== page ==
Todd Miller, president at Isaiah Industries Inc. in Piqua, Ohio, says, “One common problem I see is a failure to address masonry issues on the home prior to the roof work. Metal roofing is a long-term proposition. Any intersecting masonry, stucco, or other walls and chimneys really need to be brought up to the same level of anticipated life as the metal roof. It is up to the salesman to help the homeowner understand the need for this and ensure it is taken care of. Nothing can be worse than having to tear into a nearly new metal roof installation because the chimney is leaking.”

A similar issue exists with skylights. “I recommend that any time there are existing skylights that are 10 years old or older, they be replaced as well when the roof is replaced,” Miller adds.

Miller says another problem he’s noticed is estimates that don’t take into account the cost of installing correct wall flashings. “Wall flashings should go behind or be cut into existing wall coverings in virtually all cases,” he explains. “This is a costly procedure, though, and is often skipped by the project estimator in order to make their bid more attractive to the property owner. That really is the wrong approach. Instead, they need to explain to the property owner why these things must be done correctly. That will help them to stand apart from other bidders and help the owner understand the value of their roof proposal.”

Improperly staggered metal tiles. Photo courtesy of DECRA Roofing Systems Inc.


How a project is staged, the order in which the roof is covered, and how flashing and other details are done directly affect long-term performance.

“Some jobs will require special custom flashings or other work; that is why every job must be looked at individually,” Miller says. “You’re also studying the roof to determine the order in which different roof planes will be handled. You’re always looking for ways to minimize foot traffic on the roof based upon the order in which you tackle different roof sections.”

Proper staging affects the quality of the installation and jobsite safety. When choosing how to stage a project and which crew to use, Albrecht recommends positioning workers at stations where they are well trained for tasks.

“While it is important for everyone to have a basic understanding of all aspects of the installation, it’s often most productive if individuals can specialize in one task,” he says. “For example, one that specializes in installing accessories and flashings, one that focuses on laying and installing panels, and it’s always important to have someone on the ground who can feed materials and make cuts.”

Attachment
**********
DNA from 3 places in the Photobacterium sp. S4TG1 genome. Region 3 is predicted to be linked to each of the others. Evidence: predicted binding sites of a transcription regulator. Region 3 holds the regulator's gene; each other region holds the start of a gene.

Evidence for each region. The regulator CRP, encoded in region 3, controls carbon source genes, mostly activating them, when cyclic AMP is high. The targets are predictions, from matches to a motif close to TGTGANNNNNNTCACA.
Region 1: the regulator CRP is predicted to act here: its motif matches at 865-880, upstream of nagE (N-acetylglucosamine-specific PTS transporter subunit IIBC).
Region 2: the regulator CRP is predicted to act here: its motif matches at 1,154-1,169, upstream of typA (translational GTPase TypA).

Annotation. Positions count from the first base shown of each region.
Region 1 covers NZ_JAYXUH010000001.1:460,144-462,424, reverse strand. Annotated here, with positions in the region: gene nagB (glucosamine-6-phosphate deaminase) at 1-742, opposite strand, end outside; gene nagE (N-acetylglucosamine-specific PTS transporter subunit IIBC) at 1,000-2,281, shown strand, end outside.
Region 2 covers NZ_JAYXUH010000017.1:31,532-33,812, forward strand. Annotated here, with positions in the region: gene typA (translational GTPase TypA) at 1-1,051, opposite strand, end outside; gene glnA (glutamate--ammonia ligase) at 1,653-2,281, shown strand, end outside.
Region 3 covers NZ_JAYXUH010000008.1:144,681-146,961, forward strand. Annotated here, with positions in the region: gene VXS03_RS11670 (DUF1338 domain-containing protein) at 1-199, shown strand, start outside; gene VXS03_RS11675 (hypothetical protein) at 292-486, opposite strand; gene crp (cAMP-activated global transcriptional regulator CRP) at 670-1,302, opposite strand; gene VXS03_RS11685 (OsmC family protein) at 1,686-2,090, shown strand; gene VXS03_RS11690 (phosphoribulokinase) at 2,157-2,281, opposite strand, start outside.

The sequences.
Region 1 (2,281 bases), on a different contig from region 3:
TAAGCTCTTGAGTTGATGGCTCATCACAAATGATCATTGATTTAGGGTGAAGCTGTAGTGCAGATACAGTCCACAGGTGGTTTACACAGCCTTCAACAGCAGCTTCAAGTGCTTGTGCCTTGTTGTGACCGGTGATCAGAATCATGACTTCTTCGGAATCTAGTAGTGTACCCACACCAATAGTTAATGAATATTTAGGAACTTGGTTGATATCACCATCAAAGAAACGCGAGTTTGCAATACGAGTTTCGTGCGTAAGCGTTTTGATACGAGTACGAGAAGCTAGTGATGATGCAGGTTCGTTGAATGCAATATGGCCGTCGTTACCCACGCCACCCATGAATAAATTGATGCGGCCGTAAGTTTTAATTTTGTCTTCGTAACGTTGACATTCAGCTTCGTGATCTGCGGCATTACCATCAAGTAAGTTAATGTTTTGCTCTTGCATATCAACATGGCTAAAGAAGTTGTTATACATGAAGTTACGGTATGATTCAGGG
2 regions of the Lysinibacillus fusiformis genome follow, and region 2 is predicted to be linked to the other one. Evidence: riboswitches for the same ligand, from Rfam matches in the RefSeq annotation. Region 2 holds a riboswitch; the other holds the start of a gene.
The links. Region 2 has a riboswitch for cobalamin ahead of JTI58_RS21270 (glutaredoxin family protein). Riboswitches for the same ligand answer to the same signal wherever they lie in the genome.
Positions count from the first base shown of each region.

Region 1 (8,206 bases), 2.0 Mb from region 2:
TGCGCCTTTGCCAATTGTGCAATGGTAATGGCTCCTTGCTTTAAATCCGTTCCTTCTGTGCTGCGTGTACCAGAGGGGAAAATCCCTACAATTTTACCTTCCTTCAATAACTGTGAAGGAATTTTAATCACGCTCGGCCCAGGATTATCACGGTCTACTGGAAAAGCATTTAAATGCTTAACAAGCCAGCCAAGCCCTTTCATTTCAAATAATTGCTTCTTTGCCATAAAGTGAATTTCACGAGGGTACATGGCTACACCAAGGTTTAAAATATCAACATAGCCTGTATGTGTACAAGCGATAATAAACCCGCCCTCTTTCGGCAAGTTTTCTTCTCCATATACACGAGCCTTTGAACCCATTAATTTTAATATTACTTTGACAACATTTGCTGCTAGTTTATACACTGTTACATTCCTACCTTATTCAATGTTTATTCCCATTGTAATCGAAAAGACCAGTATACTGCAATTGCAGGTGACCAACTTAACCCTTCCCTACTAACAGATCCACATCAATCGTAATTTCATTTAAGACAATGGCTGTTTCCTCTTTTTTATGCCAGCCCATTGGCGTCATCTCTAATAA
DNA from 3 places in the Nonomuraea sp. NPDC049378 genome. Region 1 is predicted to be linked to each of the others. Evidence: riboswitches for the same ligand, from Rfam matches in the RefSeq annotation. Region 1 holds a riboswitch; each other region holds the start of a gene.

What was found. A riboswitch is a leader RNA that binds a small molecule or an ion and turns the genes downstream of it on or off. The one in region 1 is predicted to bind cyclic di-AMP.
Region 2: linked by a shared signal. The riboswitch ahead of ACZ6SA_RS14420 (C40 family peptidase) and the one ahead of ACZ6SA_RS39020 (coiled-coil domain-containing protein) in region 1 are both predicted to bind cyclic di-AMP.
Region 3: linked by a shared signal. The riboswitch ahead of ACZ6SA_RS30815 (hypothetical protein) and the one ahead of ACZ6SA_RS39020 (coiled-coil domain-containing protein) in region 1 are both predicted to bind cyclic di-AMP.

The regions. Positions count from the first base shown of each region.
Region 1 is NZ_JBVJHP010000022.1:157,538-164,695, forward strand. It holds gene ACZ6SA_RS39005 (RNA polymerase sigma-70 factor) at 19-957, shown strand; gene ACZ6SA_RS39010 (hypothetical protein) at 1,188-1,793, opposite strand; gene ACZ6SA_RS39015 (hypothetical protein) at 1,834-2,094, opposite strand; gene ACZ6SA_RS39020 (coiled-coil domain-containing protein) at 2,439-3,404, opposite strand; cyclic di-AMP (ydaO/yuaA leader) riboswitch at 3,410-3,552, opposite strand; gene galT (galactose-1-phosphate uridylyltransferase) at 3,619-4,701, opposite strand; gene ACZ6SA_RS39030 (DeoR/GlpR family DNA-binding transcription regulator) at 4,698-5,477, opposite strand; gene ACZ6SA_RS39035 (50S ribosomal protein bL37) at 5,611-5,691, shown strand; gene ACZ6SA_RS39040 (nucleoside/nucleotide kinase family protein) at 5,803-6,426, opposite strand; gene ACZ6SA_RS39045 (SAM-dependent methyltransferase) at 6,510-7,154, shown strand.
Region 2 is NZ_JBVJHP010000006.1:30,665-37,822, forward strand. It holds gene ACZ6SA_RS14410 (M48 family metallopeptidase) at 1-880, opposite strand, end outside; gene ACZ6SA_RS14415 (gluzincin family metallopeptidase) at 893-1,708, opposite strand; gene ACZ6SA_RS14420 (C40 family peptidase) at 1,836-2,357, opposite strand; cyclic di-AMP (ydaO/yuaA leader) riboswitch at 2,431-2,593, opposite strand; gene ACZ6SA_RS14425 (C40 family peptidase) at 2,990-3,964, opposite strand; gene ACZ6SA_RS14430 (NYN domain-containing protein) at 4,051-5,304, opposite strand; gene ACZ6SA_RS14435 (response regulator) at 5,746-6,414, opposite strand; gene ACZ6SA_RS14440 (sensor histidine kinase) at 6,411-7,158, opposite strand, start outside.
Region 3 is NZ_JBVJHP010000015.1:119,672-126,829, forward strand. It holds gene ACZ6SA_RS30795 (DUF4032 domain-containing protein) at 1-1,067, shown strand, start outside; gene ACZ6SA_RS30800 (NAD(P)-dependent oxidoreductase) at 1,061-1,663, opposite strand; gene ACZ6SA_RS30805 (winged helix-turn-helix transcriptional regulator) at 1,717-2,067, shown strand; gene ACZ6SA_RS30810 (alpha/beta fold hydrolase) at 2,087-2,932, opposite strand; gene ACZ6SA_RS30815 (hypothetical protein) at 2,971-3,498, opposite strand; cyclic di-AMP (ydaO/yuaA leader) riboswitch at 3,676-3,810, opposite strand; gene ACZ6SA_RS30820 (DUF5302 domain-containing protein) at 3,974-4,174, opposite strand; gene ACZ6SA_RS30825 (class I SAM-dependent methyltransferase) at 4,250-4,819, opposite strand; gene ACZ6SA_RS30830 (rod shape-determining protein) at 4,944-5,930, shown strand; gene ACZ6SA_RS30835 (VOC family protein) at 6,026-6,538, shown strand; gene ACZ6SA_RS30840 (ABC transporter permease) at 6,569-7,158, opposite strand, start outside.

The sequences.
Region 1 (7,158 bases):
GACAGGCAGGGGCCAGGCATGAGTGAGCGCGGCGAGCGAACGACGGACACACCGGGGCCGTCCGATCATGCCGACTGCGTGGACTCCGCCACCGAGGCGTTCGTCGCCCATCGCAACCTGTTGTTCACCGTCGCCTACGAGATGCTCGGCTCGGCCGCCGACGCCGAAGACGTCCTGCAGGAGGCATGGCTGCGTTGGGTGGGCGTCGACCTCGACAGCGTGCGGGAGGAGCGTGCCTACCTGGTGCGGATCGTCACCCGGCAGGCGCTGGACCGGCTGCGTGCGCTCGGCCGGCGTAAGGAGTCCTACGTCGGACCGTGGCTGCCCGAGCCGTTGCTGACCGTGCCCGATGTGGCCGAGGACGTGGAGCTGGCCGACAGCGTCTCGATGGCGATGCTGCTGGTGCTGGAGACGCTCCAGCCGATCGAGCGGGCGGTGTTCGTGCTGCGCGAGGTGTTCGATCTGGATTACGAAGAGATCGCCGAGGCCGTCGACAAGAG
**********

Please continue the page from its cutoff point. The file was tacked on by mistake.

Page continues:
Albrecht says proper staging is also essential to overall job-site safety. “Whenever possible, all cutting should be done on the ground. Ground area around the roof should be roped/taped off in case materials were to slide off. Smooth surface metal tile and shingles may require hook ladders to avoid sliding down surfaces.”

In addition to precise staging and sequencing, a high level of attention to details must be given to every step taken throughout the installation. From the moment materials arrive on job sites, Nault says his company pays close attention to how everything is handled and protected. “I have seen delivery companies unload the boxes [of metal tiles] and drop them on a corner of the box; this will distort the locking mechanism,” he says. No amount of sealant can compensate the damaged tiles. “Installers sometimes count on caulking or sealant as a flashing material; flashing must be used to divert the water from ever getting to the underlayment.”

Sardegna says one detail contractors should keep in mind for some direct-to-deck products is to notch their clip-locks when inserting panels into accessories including valleys, rake channels and sidewall channels. Additionally, they should know and observe where water will channel out at the bottom of channel accessories to avoid drainage problems.

For horizontal panel systems, from an appearance standpoint, Sardegna says the panels must be randomly staggered to look right. “If not, this severely detracts from the aesthetic beauty of the metal tile install. Installers need to work with three to four various sizes of panels that they cut on the ground when working out of the valleys, hips and other intersections.”

Photo courtesy of Metstar USA Inc.